11. The Green Fog (Guy Maddin)
Guy Maddin’s films are informed by cinematic history, yet he processes his visions in a completely original way. The Canadian director’s last film at Berlinale was The Forbidden Room, an epic journey through silent cinema that represented a Faberge egg in its intricate construction.
His latest film, The Green Fog, is a retelling of Vertigo compiled together from old film footage and TV shows that were set in the San Francisco area. One of the most original directors around, Guy Maddin’s latest film is one that cannot be missed.
12. Yardie (Idris Elba)
Adapting the 1993 novel by the Jamaican-born British writer Victor Headley, Yardie seems like the perfect story for Idris Elba to direct. As a black British man who had to go to the USA (The Wire) in order to pick up meaningful roles, his directorial debut will focus on the black experience in 1980s Hackney, London.
This seems like a natural start for the great actor to foray into directing. Aml Ameen, known for playing Trevor in Kidulthood, will star alongside Stephen Graham.
13. The Silence of Others (Almudena Carracedo and Robert Bahar)
Produced by none other than Pedro Almodóvar, The Silence of Others is a documentary about the survivors of the Franco regime in their journey to prosecute those who persecuted them.
Filmed over the course of four years, the film will focus on the lawsuit and those trying to pursue it. As a result it should shed an interesting light on a Spain that is still divided — especially in light of recent events in Catalonia.
14. Lemonade (Ioana Uricaru)
Some great films have come out of the Romanian new wave in the past 15 years. Titles such as The Death of Mr Lazarescu and 4 Months, 3 Weeks and 2 Days are definitely hard to watch, but the rewards of such viewing can be immense.
Produced by Cristian Mungiu, Lemonade, directed by Iona Uricaru, will tell the story of a single mother from Romania who gets married in the USA while she is only there on a temporary visa. The tale, depicting her process to get a green card, will see her struggle against unfair stereotypes.
15. Ága (Milko Lazarov)
Directed by Milko Lazarov, and starring Mikhail Aprosimov and Galina Tikhonova, Àga will tell the story of Nanuk and Sedna, who dream of rejoining their family.
Set in the far north during a despairing Winter, it should be a riveting examination of love, tradition and the harshness of nature. This will be a milestone for Bulgarian cinema as it marks the first time a Bulgarian film will close the official main programme in Berlinale history.
16. 7 Days in Entebbe (José Padilha)
Another addition to the well-populated terrorists-on-a-plane genre, 7 Days in Entebbe will star both Daniel Brühl and Rosumand Pike. It is a dramatisation of the real life story regarding the hijacking of Air France Flight 139 from Tel Aviv to Paris.
These terrorists represented the Popular Front for the Liberation of Palestine, and the plane they hijack is eventually forced to land in Entebbe, Uganda — thus giving the film its name. With such brilliant actors behind the camera, we can expect a well-made thriller here.
17. Black 47 (Lance Daly)
Black 47 looks like one of the most vital films of the entire festival. Taking place in Ireland during the Great Famine, it will follow an Irish Ranger who returns to Ireland after fighting for the British Army abroad. It should be a personal journey as he finally realises the extent to which the British people have devastated his homeland.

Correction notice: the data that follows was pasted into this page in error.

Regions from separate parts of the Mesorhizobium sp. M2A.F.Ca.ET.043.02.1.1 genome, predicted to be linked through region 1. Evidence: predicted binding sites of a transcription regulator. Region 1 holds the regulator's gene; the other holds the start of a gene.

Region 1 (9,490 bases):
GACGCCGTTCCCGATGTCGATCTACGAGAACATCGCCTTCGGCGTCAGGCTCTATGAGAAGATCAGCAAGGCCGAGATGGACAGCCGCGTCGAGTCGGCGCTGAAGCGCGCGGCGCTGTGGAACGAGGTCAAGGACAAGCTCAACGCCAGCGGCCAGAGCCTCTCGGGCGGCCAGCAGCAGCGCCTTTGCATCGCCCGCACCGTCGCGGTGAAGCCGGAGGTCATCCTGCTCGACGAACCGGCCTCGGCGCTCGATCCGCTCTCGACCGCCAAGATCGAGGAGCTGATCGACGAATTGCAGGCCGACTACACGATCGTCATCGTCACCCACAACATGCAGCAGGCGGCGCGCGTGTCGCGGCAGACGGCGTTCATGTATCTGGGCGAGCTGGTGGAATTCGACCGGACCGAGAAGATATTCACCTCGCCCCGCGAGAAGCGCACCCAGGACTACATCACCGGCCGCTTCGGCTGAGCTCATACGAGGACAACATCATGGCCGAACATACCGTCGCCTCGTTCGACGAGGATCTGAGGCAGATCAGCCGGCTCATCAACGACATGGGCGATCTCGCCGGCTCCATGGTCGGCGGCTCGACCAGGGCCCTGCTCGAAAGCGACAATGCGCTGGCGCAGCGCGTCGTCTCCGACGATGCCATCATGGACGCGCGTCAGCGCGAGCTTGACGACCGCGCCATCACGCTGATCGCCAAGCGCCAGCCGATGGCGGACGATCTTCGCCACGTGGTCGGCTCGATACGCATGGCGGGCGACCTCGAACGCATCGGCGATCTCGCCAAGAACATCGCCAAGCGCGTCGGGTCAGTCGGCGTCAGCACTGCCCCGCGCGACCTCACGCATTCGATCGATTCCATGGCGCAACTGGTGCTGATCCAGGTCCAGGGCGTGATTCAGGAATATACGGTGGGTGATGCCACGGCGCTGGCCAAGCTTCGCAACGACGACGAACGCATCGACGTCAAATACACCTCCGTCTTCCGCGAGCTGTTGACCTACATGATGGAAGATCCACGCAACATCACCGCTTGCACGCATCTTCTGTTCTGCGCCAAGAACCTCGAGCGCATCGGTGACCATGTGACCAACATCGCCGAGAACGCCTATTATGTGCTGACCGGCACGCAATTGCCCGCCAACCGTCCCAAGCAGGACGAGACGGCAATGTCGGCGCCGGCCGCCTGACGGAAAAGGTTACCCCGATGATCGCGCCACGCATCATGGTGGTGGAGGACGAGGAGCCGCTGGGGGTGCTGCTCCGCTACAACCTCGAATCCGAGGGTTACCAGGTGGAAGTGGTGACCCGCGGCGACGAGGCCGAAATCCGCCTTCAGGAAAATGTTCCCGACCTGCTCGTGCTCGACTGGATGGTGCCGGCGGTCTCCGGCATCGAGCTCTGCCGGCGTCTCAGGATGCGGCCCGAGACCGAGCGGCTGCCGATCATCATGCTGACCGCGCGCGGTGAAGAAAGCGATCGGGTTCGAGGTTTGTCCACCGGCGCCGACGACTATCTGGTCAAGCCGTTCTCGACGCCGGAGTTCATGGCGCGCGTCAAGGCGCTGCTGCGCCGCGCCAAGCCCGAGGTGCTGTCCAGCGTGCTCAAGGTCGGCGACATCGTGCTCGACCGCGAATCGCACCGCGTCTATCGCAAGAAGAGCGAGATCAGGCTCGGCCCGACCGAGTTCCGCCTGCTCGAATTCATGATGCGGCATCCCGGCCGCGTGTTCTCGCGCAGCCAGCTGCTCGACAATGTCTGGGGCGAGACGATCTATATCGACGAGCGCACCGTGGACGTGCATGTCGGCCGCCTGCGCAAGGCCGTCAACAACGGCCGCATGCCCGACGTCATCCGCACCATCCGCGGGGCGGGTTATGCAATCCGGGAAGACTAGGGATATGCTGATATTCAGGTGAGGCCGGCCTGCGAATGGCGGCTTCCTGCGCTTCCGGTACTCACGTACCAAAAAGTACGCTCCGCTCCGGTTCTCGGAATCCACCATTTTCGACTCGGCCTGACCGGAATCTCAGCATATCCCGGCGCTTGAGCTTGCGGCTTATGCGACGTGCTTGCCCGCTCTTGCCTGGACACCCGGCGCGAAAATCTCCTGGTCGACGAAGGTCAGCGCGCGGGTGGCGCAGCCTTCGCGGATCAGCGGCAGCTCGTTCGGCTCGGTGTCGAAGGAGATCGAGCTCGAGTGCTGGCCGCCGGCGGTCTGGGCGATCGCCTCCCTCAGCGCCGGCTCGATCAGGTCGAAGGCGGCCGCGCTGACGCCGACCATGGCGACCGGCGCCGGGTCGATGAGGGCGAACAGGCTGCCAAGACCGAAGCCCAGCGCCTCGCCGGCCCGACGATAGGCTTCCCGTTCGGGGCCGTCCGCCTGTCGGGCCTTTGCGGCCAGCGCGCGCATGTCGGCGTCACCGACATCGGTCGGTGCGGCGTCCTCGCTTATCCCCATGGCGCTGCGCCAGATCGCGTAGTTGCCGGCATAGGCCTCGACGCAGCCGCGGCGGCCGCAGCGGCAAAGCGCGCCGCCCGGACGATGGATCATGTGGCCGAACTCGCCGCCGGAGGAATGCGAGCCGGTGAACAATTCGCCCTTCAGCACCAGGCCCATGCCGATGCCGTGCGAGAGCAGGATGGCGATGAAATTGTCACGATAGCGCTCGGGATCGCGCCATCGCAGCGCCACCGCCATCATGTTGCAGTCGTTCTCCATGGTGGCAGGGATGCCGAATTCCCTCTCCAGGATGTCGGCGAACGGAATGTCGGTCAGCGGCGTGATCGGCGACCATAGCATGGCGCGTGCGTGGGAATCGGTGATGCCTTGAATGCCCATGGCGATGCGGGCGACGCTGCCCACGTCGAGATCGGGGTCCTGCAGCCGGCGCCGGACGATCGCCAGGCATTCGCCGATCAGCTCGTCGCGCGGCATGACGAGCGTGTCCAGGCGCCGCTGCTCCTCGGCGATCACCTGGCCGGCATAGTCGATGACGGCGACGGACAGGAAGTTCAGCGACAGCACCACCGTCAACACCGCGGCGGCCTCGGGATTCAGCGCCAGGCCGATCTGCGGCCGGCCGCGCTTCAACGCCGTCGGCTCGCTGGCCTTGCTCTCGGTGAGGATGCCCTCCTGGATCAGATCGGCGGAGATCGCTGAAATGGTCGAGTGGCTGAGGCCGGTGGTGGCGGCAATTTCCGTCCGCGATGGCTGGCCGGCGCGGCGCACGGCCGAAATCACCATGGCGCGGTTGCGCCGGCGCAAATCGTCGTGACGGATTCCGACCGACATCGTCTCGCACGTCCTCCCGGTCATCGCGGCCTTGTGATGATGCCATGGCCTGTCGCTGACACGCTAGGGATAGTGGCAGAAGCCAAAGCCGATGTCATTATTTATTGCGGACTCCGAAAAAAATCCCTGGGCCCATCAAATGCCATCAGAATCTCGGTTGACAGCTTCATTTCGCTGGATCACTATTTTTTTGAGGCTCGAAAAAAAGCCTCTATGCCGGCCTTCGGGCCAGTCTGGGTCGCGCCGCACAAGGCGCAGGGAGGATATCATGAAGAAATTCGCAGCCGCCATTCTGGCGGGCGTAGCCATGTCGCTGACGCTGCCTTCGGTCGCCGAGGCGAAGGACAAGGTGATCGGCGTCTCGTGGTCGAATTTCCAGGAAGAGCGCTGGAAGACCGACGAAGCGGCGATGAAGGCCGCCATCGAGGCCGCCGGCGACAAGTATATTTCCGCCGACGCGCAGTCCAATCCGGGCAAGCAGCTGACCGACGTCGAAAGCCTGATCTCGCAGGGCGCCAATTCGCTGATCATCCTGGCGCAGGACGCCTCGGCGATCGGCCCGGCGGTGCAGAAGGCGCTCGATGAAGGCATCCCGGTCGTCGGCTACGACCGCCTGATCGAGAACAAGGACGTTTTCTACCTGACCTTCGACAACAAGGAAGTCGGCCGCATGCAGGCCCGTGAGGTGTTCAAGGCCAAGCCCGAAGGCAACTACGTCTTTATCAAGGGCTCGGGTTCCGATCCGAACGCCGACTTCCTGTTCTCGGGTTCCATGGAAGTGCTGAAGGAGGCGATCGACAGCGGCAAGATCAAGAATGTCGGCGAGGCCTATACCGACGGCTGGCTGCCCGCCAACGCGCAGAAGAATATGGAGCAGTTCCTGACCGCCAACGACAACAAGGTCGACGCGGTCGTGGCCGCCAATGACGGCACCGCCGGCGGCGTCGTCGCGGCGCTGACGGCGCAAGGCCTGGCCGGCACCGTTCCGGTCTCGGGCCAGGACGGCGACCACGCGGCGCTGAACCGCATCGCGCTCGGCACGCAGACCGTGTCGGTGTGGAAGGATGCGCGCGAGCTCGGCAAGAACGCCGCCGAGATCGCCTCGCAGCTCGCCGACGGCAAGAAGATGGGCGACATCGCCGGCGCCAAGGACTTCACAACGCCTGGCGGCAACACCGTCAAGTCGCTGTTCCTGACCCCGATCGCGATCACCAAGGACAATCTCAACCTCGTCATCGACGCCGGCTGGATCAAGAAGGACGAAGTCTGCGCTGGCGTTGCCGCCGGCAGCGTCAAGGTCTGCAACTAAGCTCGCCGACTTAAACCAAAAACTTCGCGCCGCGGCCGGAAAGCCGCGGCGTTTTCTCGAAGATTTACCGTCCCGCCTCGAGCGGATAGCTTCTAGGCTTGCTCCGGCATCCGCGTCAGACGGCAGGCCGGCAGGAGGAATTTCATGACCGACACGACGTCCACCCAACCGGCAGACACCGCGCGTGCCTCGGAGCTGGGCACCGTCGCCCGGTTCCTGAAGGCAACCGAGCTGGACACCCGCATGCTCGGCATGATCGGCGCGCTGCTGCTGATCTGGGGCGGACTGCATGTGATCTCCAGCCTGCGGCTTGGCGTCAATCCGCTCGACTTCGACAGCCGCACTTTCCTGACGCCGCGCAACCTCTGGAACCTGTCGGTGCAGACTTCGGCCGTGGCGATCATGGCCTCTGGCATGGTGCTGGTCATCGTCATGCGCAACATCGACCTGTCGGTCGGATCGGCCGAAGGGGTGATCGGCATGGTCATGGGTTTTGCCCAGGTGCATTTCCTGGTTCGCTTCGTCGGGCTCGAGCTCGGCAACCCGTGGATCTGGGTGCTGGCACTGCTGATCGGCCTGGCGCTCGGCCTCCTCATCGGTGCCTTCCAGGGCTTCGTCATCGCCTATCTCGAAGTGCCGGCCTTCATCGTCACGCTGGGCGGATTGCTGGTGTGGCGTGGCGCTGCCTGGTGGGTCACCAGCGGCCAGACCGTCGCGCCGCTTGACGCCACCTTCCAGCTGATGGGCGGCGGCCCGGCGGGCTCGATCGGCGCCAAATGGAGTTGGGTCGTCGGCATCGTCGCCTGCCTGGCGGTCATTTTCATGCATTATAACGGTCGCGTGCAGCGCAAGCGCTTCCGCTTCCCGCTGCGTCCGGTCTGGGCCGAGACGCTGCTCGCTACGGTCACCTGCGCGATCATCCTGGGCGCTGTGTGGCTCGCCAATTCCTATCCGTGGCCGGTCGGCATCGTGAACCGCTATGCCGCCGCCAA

A part of history that is constantly misrepresented — as the famine was largely caused by the British and qualifies as state-sponsored genocide — Black 47 will hopefully remind the mainstream of the atrocity that really went on. It will star Hugo Weaving and James Frencheville.
18. Touch Me Not (Adina Pintilie)
The second film from Romania on this list, Touch Me Not is director Adina Pintilie’s debut feature. According to the synopsis, it will explore how intimacy manifests itself in the human experience, hopefully making the viewer reflect on their own personal journey.
Featuring a strong ensemble cast of Laura Benson, Tomas Lemerquis and Irmena Chichikova, this film has already had a lot of buzz ahead of its competition premiere at the Berlinale.
19. The Prayer (Cedric Kahn)
The latest film by respected director Cédric Kahn tells the story of a drug addict who moves to the mountains in the hope of curing himself. From there he joins a community of former addicts who use the power of prayer in the hope of restoring themselves.
This film promises to be an exciting exploration of faith and healing — oft unrepresented in film — starring upcoming actors such as Anthony Bajon and Damen Chapelle. It will premiere in the competition.
20. Eldorado (Markus Imhoof)
As the Berlin Film Festival seeks to be a catalyst for change in the wider world, the movies they show prove to be a reflection of that desire. The latest film by the Swiss director Markus Imhoof is no exception.
Like Fire At Sea, which premiered in Berlin two years ago, this is another film exploring the refugee crisis. Inspired by his own meeting with an Italian child refugee during World War II, this film will show how migrants and refugees are being dealt with in the present day — surveying the Mediterranean Sea, Italy and the director’s native country of Switzerland.
Author Bio: Redmond Bacon is a professional film writer and amateur musician from London. Currently based in Berlin (Brexit), most of his waking hours are spent around either watching, discussing, or thinking about movies. Sometimes he reads a book.